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Israel: New Copyright Law

(Dec. 2, 2007) On November 19, 2007, the Knesset (Israel's Parliament) passed the Copyright Law, 5768-2007. This Law replaces the British Copyright Law of 1911 and the Mandate Ordinance of 1924. The 2007 Law will become effective six months after publication. The Law recognizes copyright as applicable to original creations – literary, artistic, dramatic, or musical – as well as recordings, as long as they have a link to Israel or are protected under a decree issued by the Minister of Justice in accordance with a treaty between Israel and another country.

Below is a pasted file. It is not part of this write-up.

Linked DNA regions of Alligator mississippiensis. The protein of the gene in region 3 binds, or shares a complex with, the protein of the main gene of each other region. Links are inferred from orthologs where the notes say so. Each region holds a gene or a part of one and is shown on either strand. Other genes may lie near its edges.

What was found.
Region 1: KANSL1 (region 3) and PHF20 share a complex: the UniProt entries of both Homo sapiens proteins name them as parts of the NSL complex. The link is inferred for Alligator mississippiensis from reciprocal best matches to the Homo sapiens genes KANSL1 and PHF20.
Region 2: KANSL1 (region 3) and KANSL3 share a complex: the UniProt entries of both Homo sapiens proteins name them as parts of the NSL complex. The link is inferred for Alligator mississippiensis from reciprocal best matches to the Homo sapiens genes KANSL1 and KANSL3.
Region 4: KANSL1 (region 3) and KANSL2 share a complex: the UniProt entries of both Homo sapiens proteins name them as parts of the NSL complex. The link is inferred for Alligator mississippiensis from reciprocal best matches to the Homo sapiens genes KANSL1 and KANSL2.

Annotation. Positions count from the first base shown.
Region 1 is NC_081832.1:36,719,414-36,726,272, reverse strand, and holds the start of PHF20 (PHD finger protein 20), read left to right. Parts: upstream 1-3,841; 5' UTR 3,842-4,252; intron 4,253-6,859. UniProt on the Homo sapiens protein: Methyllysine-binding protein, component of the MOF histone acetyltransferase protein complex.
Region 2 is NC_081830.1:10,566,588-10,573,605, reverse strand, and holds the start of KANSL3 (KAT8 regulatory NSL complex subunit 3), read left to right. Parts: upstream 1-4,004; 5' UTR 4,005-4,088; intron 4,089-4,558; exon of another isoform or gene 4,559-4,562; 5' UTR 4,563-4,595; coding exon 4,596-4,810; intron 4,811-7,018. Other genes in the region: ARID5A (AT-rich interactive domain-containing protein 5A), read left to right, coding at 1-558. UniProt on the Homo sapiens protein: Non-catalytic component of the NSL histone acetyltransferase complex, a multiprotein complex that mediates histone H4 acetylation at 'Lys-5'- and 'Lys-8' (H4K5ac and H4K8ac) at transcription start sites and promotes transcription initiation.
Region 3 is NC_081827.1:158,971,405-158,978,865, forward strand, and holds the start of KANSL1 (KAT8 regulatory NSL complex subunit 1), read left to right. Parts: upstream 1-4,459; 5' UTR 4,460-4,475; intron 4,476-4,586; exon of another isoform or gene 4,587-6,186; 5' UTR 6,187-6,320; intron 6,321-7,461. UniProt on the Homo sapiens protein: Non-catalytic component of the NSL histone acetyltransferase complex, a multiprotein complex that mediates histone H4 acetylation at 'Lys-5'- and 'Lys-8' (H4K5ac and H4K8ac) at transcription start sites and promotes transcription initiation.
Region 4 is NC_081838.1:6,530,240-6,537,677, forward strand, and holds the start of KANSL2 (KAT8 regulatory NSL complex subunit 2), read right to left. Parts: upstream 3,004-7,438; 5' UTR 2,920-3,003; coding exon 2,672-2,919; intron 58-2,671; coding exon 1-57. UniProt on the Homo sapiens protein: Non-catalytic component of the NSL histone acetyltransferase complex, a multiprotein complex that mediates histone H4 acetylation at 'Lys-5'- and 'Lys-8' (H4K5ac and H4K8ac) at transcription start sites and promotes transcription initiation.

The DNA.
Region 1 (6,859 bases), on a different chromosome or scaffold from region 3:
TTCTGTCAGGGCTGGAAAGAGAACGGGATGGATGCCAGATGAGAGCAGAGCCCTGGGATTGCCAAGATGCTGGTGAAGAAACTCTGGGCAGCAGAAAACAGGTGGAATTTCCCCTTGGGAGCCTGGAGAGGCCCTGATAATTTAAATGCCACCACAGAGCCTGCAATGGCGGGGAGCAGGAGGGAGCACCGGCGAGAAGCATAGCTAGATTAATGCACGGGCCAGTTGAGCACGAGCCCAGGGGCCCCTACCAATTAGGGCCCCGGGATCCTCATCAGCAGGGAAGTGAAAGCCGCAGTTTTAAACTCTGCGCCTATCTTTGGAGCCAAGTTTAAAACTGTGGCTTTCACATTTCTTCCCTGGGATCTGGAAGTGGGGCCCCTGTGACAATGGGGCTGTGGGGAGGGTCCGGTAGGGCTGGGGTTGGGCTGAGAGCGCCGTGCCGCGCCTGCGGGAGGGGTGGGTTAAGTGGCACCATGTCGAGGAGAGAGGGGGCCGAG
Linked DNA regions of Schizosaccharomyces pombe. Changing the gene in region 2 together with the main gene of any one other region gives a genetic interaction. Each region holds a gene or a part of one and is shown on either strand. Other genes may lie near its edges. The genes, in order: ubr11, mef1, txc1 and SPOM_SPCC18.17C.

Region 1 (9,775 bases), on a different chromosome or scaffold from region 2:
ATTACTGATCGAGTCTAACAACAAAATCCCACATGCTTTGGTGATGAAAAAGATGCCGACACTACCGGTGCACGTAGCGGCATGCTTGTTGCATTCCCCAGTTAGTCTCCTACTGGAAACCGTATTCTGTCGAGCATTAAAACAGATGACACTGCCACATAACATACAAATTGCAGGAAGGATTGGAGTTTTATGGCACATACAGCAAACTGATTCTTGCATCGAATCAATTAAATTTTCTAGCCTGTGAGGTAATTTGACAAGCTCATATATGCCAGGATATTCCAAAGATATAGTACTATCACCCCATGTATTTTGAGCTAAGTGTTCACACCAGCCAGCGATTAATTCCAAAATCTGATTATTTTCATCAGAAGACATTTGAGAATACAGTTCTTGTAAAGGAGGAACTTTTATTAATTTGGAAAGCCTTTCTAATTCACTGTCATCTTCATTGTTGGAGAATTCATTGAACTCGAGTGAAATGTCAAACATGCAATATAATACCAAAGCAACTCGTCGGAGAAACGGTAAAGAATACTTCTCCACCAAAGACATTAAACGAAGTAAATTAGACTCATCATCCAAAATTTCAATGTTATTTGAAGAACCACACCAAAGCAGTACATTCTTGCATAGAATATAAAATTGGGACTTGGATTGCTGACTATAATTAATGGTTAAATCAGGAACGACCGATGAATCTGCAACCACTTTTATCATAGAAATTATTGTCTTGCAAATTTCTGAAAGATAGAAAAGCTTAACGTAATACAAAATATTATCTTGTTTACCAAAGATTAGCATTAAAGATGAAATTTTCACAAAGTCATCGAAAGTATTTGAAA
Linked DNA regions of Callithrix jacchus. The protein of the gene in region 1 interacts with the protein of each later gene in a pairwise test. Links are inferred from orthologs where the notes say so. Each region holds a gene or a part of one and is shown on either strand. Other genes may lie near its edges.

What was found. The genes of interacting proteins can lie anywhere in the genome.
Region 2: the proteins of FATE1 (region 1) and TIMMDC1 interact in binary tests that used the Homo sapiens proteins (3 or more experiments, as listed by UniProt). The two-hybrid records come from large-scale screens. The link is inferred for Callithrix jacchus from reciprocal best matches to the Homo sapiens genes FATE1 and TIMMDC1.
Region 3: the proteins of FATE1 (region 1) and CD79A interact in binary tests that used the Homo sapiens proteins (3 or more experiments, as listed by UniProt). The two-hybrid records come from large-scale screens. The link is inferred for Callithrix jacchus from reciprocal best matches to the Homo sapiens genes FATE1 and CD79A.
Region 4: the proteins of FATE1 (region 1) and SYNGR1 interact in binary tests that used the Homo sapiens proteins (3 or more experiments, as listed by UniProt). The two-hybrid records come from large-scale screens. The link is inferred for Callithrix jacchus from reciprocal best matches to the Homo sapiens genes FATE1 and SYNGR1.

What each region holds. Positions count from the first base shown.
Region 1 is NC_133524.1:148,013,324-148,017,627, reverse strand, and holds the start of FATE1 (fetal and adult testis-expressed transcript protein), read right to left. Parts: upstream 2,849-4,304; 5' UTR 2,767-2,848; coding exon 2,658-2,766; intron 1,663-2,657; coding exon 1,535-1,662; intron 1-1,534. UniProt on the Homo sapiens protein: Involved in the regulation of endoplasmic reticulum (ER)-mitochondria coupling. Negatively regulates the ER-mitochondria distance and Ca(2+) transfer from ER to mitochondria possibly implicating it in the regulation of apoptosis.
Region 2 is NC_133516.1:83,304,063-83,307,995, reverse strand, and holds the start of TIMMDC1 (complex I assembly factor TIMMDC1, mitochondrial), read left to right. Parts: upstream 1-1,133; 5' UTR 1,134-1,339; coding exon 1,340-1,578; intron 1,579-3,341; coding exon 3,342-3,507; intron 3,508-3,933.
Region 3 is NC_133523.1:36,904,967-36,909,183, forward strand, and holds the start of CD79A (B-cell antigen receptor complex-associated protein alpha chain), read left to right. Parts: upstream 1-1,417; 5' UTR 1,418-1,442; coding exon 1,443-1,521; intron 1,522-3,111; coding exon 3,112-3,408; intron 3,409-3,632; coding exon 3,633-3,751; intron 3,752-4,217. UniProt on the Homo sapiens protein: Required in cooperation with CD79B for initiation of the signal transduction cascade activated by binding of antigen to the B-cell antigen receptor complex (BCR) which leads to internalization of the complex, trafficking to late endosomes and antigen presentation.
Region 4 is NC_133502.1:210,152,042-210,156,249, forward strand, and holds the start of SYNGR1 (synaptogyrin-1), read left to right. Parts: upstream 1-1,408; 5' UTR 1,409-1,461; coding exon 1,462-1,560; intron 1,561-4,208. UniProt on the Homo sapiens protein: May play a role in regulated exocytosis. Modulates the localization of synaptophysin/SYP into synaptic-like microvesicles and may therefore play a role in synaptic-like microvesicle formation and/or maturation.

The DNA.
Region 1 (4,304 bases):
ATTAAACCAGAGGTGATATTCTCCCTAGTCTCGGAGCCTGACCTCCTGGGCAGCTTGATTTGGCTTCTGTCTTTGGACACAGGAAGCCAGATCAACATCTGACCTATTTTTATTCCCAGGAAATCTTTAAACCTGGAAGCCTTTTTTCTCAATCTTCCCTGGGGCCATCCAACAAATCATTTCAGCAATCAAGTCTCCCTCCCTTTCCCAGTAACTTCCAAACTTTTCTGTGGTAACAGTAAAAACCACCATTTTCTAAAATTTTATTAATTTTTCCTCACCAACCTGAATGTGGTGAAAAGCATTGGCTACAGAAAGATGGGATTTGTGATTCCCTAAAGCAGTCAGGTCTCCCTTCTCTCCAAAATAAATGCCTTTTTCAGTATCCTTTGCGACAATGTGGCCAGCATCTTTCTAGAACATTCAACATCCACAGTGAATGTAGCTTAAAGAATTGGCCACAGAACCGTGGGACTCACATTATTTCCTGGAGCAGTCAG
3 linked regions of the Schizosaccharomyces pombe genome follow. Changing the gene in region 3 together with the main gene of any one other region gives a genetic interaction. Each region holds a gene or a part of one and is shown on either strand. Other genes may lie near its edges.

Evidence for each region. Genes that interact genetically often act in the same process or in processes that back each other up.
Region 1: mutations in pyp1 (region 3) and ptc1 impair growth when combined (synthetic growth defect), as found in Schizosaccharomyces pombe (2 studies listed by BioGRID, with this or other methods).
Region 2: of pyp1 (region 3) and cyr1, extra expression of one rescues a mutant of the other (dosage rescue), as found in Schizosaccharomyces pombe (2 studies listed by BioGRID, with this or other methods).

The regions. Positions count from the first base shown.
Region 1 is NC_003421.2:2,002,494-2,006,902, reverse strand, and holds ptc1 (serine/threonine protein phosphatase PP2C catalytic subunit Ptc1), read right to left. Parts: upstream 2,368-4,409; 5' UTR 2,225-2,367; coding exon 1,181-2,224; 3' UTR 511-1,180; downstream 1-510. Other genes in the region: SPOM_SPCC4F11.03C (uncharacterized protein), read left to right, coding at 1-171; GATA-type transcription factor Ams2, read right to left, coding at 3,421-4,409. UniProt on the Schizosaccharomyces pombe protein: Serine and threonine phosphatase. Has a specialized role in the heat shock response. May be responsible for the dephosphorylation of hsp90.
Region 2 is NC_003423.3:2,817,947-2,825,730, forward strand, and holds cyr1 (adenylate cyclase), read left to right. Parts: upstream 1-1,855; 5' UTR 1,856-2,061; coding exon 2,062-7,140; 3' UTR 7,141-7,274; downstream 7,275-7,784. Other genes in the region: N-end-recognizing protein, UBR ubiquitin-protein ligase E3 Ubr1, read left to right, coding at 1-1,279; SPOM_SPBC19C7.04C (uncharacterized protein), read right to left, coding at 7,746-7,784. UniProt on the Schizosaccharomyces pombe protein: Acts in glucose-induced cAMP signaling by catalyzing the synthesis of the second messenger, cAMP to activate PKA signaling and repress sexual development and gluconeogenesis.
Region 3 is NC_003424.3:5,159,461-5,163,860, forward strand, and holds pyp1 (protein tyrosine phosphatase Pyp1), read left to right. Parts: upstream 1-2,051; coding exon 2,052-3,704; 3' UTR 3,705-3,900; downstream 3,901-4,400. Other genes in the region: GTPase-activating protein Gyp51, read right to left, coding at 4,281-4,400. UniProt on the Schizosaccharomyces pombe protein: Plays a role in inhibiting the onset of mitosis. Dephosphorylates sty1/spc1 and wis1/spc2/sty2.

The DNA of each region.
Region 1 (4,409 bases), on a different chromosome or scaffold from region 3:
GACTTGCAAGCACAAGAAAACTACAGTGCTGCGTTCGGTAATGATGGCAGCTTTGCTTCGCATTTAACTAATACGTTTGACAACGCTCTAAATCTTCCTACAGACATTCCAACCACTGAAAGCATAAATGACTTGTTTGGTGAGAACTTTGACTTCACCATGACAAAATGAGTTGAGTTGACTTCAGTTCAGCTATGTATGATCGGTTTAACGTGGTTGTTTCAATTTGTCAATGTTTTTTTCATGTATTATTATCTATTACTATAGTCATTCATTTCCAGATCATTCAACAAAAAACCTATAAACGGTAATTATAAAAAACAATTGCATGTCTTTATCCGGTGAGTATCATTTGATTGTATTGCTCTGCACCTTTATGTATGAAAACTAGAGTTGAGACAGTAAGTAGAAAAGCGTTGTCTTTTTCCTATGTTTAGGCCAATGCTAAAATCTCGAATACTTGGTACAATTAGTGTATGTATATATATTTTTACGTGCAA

The Law extends the list of types of use that are either permitted or considered fair use. Among them are the use of a creation in legal or administrative proceedings; copying of a creation that is deposited by law for public review; indirect use of a creation by inclusion in another creation such as a photograph, a film, or a record; copying of computer software for backup or maintenance; and use of a creation for broadcast; as part of an educational activity; in libraries, etc. The Law extends the period in which copyright applies to the lifetime of the creator or, in the case of a joint creation, the last creator remaining, to 70 years after his death. Seventy years of protection applies to anonymous creations, and 50 years is applicable to records and creations owned by the state. The Law further recognizes moral rights, entailing the creators' rights to name the creation and to be protected from any change or action offensive to the creation that can harm the creator's honor or name. (Copyright Law, 5768-2007, the Knesset Web site.)